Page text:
The liquidation was well after Brucie’s time, but the impression from this report appears to be that the company’s problems predated the liquidation.

Brucie was also Chairman of the Noel Leeming Group from 2004 to 2012. It appears that in Brucies final two years there the company reported losses of $3m and $615,000. In 2012, when Brucie left, Noel Leeming was bought by the Warehouse.

And the years 2009 to 2011, when Brucie was Managing Director and CEO of the Yellow Pages Group Limited, also have a puzzling quality. Here is how the financial website “” reported the company’s affair in 2011.

“Yellow Pages Group CEO Bruce Cotterill is leaving the struggling directories business, which recently wrote off NZ$1.05 billion of bank debt and announced a new board.

“For a variety of reasons, the last two years have been challenging,” said Cotterill.

Cotterill denied he was asked to leave by the new board.  

Following the debt restructure YPG’s BNZ led banking consortium is at the wheel with shareholders’ interests wiped out. Cotterill is thought to have been unpopular with some of the bankers.

 After massive write downs of goodwill and brand value, YPG last month revealed a NZ$1.4 billion loss for the June 2010 financial year, up from a loss of NZ$338.3 million in the June 2009 year.”

I’m concerned about the implications of the term “unpopular with some of the bankers”. Is there any merit to that claim? And, if so, what caused the unpopularity. However putting that to one side this description of events should be enough to strike fear into all Swimming New Zealand members. Consider this – in the 2017 Annual Report Brucie says this about Swimming New Zealand.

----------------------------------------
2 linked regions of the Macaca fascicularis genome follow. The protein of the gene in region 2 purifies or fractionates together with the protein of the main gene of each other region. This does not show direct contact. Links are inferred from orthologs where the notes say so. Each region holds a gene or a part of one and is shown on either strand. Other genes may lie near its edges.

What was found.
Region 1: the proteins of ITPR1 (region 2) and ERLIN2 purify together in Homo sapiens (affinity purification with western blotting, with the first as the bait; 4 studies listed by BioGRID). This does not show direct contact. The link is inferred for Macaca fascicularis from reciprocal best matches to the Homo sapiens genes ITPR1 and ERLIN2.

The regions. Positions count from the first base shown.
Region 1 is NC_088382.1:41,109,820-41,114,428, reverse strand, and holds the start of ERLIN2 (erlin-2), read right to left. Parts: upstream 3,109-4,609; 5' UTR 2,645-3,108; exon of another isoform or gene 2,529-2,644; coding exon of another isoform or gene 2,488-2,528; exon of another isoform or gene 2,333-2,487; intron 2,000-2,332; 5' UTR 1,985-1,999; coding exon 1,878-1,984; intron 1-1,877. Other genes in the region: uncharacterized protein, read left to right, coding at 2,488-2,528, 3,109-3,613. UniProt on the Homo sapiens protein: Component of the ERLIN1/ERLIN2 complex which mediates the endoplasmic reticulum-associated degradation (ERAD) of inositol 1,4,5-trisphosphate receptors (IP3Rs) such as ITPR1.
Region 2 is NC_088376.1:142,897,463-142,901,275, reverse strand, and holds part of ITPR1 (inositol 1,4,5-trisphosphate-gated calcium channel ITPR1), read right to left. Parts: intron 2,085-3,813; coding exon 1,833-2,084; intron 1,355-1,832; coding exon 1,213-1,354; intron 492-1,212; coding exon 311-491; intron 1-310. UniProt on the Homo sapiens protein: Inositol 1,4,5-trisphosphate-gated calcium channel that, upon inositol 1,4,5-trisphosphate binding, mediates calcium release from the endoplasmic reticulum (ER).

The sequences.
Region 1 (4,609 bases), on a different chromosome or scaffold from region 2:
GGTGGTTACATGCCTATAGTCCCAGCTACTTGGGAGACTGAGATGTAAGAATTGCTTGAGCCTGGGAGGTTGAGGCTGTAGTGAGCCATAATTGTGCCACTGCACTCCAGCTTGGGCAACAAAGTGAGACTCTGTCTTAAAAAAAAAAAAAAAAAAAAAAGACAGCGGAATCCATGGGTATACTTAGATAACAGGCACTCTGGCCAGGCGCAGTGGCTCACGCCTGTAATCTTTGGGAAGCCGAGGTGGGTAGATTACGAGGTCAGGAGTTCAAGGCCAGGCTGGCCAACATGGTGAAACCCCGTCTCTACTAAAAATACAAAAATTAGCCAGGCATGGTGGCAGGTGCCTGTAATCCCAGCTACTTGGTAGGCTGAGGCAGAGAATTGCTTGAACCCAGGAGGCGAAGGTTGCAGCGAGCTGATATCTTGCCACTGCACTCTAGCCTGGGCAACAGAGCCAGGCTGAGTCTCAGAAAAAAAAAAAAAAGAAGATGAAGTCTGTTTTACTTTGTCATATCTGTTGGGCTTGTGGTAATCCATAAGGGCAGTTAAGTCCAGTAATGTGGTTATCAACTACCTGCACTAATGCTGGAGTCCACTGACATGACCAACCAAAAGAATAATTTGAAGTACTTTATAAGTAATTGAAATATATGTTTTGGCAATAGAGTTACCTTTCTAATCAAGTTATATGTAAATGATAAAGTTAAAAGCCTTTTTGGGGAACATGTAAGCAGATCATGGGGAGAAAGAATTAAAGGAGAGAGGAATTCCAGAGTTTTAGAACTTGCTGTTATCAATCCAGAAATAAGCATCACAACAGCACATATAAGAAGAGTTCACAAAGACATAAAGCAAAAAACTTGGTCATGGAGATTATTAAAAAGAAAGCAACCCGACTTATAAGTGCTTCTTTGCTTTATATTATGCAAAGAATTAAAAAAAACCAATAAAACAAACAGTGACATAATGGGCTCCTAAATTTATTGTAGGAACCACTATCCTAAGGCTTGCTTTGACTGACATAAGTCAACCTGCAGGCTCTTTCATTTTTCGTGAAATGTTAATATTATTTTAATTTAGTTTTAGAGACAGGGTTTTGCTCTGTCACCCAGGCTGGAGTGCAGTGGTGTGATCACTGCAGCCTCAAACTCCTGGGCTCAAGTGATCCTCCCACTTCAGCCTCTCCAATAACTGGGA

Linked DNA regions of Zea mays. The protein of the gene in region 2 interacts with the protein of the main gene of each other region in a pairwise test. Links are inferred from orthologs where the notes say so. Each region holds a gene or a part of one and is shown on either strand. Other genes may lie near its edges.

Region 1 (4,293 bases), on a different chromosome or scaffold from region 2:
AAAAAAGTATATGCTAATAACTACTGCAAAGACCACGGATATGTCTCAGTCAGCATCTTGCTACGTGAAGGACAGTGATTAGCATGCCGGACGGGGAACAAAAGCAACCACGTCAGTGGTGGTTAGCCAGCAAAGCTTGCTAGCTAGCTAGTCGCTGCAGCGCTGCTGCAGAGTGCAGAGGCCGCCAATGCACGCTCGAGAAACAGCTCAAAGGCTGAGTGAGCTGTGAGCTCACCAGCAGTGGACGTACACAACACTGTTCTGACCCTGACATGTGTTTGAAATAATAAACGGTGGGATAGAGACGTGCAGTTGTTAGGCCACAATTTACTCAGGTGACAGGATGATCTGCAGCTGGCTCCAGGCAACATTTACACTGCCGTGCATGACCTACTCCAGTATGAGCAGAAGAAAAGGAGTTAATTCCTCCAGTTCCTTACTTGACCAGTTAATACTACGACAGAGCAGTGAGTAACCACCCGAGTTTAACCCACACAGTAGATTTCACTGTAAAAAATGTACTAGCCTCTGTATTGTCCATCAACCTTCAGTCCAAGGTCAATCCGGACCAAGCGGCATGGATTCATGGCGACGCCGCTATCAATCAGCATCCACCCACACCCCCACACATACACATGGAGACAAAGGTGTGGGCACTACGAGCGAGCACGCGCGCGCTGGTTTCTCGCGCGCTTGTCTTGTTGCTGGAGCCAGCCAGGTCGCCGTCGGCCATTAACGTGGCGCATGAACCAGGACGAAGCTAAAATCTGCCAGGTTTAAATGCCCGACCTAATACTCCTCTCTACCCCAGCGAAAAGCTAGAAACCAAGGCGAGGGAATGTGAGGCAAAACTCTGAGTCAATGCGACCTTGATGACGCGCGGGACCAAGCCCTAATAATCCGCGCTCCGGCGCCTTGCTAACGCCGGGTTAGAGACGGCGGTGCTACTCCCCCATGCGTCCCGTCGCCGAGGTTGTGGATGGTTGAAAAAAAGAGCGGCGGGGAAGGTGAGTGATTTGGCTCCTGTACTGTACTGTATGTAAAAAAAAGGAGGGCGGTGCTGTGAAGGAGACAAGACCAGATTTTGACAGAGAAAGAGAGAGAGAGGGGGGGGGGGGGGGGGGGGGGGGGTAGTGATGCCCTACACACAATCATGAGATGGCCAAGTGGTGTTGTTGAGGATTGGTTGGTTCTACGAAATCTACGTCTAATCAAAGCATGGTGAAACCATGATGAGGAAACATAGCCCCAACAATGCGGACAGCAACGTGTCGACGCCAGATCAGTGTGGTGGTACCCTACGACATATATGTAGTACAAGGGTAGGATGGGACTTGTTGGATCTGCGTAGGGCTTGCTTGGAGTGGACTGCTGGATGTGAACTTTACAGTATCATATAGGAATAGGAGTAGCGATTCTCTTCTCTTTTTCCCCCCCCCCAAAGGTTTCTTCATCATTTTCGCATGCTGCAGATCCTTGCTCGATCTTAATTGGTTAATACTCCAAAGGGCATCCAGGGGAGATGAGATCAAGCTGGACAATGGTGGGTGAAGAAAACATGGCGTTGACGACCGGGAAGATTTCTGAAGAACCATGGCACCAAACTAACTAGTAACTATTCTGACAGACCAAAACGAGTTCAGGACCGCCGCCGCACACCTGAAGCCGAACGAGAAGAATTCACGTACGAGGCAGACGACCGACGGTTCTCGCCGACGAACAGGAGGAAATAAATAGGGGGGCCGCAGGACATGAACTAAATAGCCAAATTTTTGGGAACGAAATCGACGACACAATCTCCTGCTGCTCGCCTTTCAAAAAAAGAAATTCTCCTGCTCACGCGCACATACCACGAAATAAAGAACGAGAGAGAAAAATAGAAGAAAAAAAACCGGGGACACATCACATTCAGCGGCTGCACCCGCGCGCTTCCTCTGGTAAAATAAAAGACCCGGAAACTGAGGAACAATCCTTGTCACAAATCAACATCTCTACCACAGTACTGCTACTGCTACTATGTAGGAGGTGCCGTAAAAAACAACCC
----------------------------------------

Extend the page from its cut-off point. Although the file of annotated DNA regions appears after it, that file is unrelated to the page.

“income remains a challenge and has put significant pressure on our business.

The last time Brucie owned up to a “challenge” the company had to write off $1.05 billion bank debt. Please tell us similar problems are not in store for the New Zealand swimming community.

There are one or two other more minor questions in Brucie’s resume. But I’m sure you understand the questions that cause me concern. I just feel that the disasters that have befallen Swimming New Zealand do not match with Brucie’s image. This is how he describes himself.

“I currently work alongside business leaders in Australia and New Zealand, where I share my experiences and support the pursuit of operational excellence, increased revenues and improved profits. I am passionate about building outstanding teams and generating success through developing leaders, highly engaged people and the delivery of brilliant customer experiences.”

Or is Brucie’s reality contained in one of his other quotes?

“You’ll be surprised what you see in the mirror.  Usually, if you look closely, the problem will be right there standing in front of you.”

Whatever the truth, the affairs of Swimming New Zealand are in very poor shape. We will soon see whether Brucie is up to the challenge they present. He says his spare time is taken up, in part, being a surf lifeguard, an aging triathlete, and ocean swimmer, a campfire guitarist and a frustrated golfer. None of that has any relevance to competitive pool swimming. In fact, in my experience, surf life-guarding and elite competitive pool training are as far apart as darts and heavyweight boxing. It may be time for the Regions to investigate our leader.